Slack Bot! SLACK BOT!!

via GIPHY I don’t know why these two things are connected in my head but they are. So this is another one of those odd workflow posts. Here’s the scenario. I built a Slack App in their Bolt javascript SDK. That app has a command /courseupdate that triggers a modal with a selection and three text entry fields. Submission of that modal form creates a custom post type on a WordPress site. That custom post type is created with three ACF fields updated and a tag added so the update can be associated with a particular project. You can see it in action in the video below. There’s also a custom WordPress theme involved but it doesn’t really matter for this conversation. Various Resources The app runs on Heroku because that seemed the easiest route at the time to host the app. The Bolt framework to build the Slack portion runs in Node. The WP-API to connect the Slack actions to the WordPress site via the WordPress JSON API (also runs in Node). JSON formatter so I could more easily see what was going on with some of the JSON. There are a variety of tutorials that I used but none of them quite worked for me by themselves. Slack Bolt App in Glitch Deploying your slackbot to Heroku Another […]


WordPress and Slack Workflow Experiments

Every place I’ve ever worked we’ve ended up talking about paths to deal with support emails and follow ups. Generally there is an existing technology helpdesk support system but it is usually unpleasant to use and hard to customize.1 What we have currently at Middlebury is a fairly typical combination of things going on. We have a Google Form that enters things in a spreadsheet and alerts one email (shared). We also have direct emails coming to various people. We’re also all in Slack. I find email to be an ugly place to try to claim and dispatch work. Do you move it immediately to a folder to indicate you’re dealing with it? Do you mark it as read? How do you have a conversation about who should do it or ask other questions? Seems overkill to do that all in email and especially ugly to do in a shared email account. Do you BCC the original email to tie in the responses? Lots of ugly things that email doesn’t handle well on its own. We can create messages in Slack via forms. That’s no problem. Gravity Forms has a plugin option and we can do it via webhooks if we want to stay in Google Forms. We can also forward emails to a Slack channel. For our particular setup, […]

Archiving Slack Channels

Since we’re making channels in Slack via our project creation, it made sense to archive them when the project was completed. In projects (this particular post type) we have a custom field for the start date of the project and one for the end date of the project. Step one is to check on updates whether the post has the end-date field filled out. In my case, this is one of the legacy ACF fields that survived my great metadata purge. So checking it is done like so . . . The Slack archive API piece looks like this. And finally we run this function when projects are updated like so. We’re still experimenting with this workflow and archiving is a decent start. You can easily reactivate it and results still turn up in searches. It’s likely we’ll also rename it from p-whatever to z-whatever to get it out of the way.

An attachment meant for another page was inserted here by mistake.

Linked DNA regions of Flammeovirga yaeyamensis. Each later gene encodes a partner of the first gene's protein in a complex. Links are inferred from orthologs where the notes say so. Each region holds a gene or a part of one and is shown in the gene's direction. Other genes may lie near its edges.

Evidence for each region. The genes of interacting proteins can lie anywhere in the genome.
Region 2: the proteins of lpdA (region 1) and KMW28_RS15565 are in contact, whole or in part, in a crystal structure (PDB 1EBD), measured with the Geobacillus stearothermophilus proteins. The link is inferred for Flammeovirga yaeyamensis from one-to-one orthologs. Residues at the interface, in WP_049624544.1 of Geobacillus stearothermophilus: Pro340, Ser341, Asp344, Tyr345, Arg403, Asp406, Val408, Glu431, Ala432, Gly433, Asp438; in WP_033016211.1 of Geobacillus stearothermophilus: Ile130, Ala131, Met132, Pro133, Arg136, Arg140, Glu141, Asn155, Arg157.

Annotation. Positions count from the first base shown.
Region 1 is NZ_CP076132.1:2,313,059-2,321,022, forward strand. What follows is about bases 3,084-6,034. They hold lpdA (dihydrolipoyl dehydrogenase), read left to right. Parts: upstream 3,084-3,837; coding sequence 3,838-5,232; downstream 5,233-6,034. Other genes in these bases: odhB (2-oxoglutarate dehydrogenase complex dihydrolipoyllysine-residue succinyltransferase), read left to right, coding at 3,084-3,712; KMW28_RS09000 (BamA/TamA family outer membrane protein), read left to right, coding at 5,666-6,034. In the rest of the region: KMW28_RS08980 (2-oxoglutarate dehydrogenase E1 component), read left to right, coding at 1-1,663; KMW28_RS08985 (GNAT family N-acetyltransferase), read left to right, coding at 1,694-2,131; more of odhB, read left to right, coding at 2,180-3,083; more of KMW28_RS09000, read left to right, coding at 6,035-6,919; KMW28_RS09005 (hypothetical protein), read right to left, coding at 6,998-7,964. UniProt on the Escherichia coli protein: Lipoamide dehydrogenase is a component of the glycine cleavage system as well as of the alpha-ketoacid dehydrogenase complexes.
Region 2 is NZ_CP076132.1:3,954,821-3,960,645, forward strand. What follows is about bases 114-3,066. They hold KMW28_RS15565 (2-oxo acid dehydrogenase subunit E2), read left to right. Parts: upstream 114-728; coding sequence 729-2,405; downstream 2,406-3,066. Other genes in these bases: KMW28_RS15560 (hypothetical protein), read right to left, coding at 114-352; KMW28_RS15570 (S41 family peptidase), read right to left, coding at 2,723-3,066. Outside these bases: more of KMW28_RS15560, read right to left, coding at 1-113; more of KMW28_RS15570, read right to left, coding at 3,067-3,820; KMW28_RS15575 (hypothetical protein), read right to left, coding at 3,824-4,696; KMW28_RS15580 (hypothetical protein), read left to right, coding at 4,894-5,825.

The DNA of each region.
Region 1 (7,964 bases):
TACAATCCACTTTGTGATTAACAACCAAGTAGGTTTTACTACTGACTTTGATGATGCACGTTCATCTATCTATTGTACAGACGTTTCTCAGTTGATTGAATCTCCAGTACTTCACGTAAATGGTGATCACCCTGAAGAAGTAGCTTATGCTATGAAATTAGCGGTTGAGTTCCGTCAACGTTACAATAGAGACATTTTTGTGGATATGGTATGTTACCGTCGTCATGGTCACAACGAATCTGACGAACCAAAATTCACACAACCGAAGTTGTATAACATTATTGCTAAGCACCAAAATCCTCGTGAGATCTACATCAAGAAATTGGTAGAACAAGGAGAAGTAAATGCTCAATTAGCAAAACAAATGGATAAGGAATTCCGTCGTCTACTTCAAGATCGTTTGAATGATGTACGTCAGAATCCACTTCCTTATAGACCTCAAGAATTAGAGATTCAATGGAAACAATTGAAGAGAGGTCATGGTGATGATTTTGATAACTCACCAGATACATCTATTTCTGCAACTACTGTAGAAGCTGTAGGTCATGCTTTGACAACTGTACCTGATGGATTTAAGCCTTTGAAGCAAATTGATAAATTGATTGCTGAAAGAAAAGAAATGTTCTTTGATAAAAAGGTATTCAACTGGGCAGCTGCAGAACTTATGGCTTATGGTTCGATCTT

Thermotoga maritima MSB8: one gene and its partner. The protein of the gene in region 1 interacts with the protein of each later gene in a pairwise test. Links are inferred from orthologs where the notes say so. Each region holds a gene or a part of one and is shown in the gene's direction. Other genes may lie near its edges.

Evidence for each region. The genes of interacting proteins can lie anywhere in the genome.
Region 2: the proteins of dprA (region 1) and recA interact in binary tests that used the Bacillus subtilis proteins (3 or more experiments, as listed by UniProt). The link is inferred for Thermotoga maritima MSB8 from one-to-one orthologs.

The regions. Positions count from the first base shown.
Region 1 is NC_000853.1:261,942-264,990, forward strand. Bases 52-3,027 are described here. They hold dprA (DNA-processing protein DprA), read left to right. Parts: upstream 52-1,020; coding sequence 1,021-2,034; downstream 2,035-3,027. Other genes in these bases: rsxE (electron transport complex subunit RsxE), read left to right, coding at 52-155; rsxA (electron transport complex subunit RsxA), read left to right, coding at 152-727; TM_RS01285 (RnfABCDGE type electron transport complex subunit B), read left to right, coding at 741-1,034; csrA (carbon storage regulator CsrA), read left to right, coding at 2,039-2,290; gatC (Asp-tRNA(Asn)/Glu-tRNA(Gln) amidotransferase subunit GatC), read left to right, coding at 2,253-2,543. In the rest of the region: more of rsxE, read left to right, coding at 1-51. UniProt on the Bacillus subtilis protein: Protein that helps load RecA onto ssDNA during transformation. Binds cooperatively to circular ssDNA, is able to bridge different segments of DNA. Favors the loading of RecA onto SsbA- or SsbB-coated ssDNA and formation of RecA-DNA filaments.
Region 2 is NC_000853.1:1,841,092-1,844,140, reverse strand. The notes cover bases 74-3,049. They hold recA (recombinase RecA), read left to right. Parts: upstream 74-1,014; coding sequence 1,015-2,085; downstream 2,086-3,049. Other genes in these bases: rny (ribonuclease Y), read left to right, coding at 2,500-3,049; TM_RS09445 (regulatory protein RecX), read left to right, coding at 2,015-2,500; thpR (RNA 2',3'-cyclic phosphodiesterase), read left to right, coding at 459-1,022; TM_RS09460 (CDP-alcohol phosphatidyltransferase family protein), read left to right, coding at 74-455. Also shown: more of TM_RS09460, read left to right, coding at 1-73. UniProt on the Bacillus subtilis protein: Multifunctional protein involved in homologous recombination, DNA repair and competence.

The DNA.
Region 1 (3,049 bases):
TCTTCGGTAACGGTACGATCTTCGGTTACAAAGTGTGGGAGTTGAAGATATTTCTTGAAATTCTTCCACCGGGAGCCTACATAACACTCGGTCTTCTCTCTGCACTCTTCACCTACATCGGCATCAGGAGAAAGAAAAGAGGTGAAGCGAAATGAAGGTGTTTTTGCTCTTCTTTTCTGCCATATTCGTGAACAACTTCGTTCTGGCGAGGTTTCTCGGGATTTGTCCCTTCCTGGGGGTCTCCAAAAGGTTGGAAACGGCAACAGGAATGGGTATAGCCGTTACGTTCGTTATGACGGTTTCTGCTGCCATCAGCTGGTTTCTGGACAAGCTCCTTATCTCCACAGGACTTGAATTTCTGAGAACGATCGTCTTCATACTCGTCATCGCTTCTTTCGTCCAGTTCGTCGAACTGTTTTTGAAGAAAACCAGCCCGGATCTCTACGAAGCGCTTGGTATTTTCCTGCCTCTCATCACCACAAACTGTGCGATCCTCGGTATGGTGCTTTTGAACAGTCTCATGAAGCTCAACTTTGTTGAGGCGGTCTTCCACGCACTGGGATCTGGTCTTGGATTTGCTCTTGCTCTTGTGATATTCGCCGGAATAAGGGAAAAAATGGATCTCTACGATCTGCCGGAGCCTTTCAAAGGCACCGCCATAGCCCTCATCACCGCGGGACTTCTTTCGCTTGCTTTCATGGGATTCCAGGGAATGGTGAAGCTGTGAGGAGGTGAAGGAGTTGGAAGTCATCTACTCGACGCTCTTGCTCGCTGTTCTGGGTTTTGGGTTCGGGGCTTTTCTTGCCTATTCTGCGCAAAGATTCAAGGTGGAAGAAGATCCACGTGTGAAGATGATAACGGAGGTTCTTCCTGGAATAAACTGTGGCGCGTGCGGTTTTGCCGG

Auto-Creating Slack Channels from WordPress

Image from page 279 of “The Ladies’ home journal” (1889) flickr photo by Internet Archive Book Images shared with no copyright restriction (Flickr Commons) In working through the project page a bit more, it seemed like it’d be more pleasant to start in WordPress and have our events echo outward in other services. One of those events is the creation of project specific Slack channels. In the past, I’d mainly listened for events . . . programmatically checking back every so often to see if something had occurred so I could do something else. In this case it made more sense to have one action directly precipitate another. These are the three functions that fire when we publish the custom-post-type Project.1 In any case, it’s a pretty instantaneous creation and invitation to the channels. 1 I don’t know how to punctuate that but it’s probably not hyphens.

List Public Slack Channels via API

Image from page 249 of “The development of the chick; an introduction to embryology” (1919) flickr photo by Internet Archive Book Images shared with no copyright restriction (Flickr Commons) I ended up doing this while pursuing some of the API integration stuff for our projects page. It doesn’t list the private pages and might be useful to someone. This was the byproduct of looking for a way to look up the ID for a particular channel which ended up looking like this.

Adjusting Tension in Slack

flickr photo shared by ReflectedSerendipity under a Creative Commons ( BY-SA ) license Like everyone else it seems, we started using Slack at work. It’s been a while (maybe 6 months?) and I’ve had mixed feelings which seem to be echoed by the group so I thought I’d take a harder look at our use and at least sketch out my personal feelings about where it’s working for me and where I’m struggling. As you should expect, your mileage should vary. Do not trust me. I am an unreliable narrator. I may not even know what’s going on here. Umwelt and all that. Workflow & Intent On my end, I thought Slack was worth pursuing mainly because of archive and search. Workflow baby. I’ve had a number of jobs and it’s really ugly to come in somewhere and realize any documentation that exists is in email exchanges. Those emails may forwarded to you in bulk or individually as you request information or they could simply disappear. That’s pretty horrific and if the emails are between the person you replaced and a faculty member, it’s really easy to simply lose all that information. The archive is valuable and while formal documentation is important a chunk of this stuff ought to be available through organic means. Given we’ve had a fair amount […]